EACH MATERIAL CHOICE WAS JUSTIFIED FOR SUSTAINABILITY
One of the first buildings allegedly built to the new Part L standards has started on site in Newcastle-upon-Tyne. Located on the old Warner Bros cinema car park site, alongside the motorway, the new law, business and design schools for Northumbria University have been designed by Atkins in Leeds.
The scheme comprises two banana-shaped elements with stair pods at either end; the law and business schools are housed in the convex, or bow-shaped, building to the west and the design facility to the east, so that the central courtyard and the split between the two departments runs directly north-south.
Within the central area, several Gehry-esque lecture theatres intrude into the space before a more linear elevational treatment takes over at the third floor.
The outer facades of both buildings, up to the first and second floors, have double-glazed, aluminium-framed curtain walling (although the east elevation is truncated by the existing road level that runs at first-floor level), while the third and fourth floors have mesh to the east and west elevations.
This custom-built stainless-steel mesh stands proud of the building.
It accommodates a maintenance walkway behind, providing a 50 per cent shading coefficient for the building.
Designed with a dramatic convex and concave swoop, the three-dimensional curvature of the mesh array is intended to provide a more cost-effective alternative to an active brise-soleil (one which intelligently tracks the sun's movement and alters its angle to deal most efficiently with solar gain). In this way, the exterior solar shading anticipates the passage of the sun and this explains why it - again, more cost effective than aerofoil sections - has been laid at staggered angles and various pitches. It also extends 1m above roof level to protect the upper-level plant room.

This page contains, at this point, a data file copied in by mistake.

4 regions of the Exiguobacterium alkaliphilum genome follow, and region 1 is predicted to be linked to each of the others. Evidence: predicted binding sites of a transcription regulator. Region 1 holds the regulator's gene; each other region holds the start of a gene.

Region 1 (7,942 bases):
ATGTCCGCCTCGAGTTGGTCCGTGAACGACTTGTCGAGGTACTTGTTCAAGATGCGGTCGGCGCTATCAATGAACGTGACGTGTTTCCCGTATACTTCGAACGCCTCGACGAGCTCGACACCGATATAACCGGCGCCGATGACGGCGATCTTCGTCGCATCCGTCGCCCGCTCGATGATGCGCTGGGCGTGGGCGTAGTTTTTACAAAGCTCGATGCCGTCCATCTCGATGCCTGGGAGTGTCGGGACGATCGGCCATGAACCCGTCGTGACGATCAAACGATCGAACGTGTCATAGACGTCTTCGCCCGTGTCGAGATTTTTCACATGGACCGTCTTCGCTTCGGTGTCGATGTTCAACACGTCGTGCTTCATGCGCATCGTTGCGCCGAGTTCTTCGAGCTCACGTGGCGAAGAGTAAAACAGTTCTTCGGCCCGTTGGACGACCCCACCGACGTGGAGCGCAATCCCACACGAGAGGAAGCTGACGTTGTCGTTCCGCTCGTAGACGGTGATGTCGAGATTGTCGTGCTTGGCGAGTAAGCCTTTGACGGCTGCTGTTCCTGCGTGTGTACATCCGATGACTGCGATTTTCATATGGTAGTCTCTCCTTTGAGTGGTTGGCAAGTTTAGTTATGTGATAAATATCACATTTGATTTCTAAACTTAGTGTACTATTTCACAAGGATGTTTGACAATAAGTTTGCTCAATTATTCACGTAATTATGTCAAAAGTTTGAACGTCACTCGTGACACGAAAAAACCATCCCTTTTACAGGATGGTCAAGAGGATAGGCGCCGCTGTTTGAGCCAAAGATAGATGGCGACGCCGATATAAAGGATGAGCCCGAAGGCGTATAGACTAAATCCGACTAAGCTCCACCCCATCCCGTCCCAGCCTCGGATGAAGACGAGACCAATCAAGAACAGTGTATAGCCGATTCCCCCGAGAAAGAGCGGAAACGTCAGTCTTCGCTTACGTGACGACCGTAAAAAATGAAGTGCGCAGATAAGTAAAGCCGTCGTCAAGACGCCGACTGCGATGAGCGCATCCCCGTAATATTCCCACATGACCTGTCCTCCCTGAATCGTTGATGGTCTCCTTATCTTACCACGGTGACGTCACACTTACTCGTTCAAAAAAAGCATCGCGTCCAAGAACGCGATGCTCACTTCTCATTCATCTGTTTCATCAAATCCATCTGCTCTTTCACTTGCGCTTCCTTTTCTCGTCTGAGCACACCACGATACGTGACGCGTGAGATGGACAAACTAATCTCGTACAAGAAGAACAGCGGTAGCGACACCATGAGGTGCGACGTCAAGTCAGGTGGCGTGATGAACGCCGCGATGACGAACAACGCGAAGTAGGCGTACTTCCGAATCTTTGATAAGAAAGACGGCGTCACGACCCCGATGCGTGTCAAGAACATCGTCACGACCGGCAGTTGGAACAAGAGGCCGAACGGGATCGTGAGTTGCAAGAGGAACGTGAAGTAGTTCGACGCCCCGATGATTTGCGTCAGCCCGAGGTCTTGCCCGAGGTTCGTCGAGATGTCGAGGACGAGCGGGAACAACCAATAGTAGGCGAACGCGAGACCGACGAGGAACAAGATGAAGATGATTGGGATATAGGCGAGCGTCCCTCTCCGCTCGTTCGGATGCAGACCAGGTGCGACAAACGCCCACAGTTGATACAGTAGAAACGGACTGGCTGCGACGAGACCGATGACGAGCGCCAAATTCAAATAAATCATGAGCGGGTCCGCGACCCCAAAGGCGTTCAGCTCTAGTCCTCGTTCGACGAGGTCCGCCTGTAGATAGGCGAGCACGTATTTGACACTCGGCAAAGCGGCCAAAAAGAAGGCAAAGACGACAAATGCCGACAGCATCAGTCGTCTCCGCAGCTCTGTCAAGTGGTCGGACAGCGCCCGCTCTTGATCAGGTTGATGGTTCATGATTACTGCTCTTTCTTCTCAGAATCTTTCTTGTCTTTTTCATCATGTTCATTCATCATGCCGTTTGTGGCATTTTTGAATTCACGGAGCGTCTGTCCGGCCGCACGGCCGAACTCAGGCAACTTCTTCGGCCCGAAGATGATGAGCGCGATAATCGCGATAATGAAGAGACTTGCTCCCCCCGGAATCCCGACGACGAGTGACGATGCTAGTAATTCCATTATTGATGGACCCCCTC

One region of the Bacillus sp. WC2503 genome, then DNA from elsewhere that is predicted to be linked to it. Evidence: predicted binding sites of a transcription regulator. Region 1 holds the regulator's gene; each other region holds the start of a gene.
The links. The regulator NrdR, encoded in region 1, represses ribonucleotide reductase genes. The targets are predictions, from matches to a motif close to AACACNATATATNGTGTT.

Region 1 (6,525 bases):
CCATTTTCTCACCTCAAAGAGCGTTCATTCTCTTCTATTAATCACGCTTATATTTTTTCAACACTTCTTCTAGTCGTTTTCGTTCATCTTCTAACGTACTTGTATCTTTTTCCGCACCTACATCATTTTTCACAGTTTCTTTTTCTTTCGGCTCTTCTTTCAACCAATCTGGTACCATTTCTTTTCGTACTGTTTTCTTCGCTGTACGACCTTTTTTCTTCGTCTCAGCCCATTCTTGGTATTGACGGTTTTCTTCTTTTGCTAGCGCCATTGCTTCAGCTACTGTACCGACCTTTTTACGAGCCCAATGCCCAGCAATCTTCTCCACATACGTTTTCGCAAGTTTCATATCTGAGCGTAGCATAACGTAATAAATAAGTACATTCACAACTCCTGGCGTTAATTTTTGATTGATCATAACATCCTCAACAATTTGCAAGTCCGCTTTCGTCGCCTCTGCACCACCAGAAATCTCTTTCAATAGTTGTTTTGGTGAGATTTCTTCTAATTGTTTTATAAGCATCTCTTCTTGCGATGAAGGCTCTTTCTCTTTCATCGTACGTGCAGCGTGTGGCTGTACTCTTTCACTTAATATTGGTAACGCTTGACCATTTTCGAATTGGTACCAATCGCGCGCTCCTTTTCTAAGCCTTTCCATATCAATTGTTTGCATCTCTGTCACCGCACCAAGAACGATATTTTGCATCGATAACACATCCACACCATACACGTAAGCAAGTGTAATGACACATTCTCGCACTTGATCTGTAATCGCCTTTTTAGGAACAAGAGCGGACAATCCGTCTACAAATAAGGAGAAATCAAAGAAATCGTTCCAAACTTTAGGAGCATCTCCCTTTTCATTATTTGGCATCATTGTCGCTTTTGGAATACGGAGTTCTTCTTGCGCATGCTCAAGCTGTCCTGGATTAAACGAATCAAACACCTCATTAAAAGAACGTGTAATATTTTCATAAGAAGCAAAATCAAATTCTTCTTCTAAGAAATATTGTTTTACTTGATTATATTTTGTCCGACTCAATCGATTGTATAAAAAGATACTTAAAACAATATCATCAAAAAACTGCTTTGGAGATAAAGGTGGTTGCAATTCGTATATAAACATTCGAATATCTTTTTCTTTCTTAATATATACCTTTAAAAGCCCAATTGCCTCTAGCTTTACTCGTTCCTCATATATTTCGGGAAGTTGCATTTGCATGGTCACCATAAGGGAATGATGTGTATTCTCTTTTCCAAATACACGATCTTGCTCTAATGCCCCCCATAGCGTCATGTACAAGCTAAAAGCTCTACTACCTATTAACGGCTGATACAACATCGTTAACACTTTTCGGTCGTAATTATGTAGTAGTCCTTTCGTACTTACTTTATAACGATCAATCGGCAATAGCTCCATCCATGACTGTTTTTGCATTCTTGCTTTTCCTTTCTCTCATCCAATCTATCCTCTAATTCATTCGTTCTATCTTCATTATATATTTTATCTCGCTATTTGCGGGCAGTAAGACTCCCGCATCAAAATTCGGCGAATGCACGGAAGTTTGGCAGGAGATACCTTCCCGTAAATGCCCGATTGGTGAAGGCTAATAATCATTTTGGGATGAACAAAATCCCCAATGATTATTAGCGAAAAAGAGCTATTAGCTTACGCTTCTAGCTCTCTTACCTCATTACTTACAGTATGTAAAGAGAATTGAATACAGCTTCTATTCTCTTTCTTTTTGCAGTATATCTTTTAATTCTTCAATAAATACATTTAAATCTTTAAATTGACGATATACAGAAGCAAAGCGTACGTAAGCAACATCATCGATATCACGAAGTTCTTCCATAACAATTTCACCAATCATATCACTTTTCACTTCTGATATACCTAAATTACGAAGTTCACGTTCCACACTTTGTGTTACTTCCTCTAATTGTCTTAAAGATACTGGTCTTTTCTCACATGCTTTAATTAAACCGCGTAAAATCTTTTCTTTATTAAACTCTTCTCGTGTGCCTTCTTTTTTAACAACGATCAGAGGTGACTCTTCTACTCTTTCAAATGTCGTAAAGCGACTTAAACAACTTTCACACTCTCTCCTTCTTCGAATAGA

Around the south elevation, approximately 1,800m 2 of 58mm-diameter anodised aluminium solar evacuated tubes provided the same solar-shading coefficient as the mesh. These tubes, which span between 2m and 4m, provide solar heating and it is intended that this will be the largest evacuated-tube solar array in Europe, providing up to 340,000kWh of useful energy.
Faber Maunsell has calculated that this equates to around £8,700 in gas-equivalent costs (calculated when gas was 2.5p per unit).
It is assumed that compliance with Approved Document Part L2A will add an additional £19 per m 2 onto the nominal gross internal floor area rates for the scheme. This figure weighs up the extra costs of mesh, structural supports, etc against the cost savings in terms of the reduced-specification air-conditioning, heating and elevational treatment (higher spec cladding is unnecessary because it is hidden from view).
The project, which started on site in November, was monitored throughout the course of its design development by an internal client sustainability steering group, where each material choice had to be justified in terms of sustainability indices. Not only that, it seems that there was a Disability Discrimination Act, health and safety and security steering group as well. The building is due for completion in July 2007.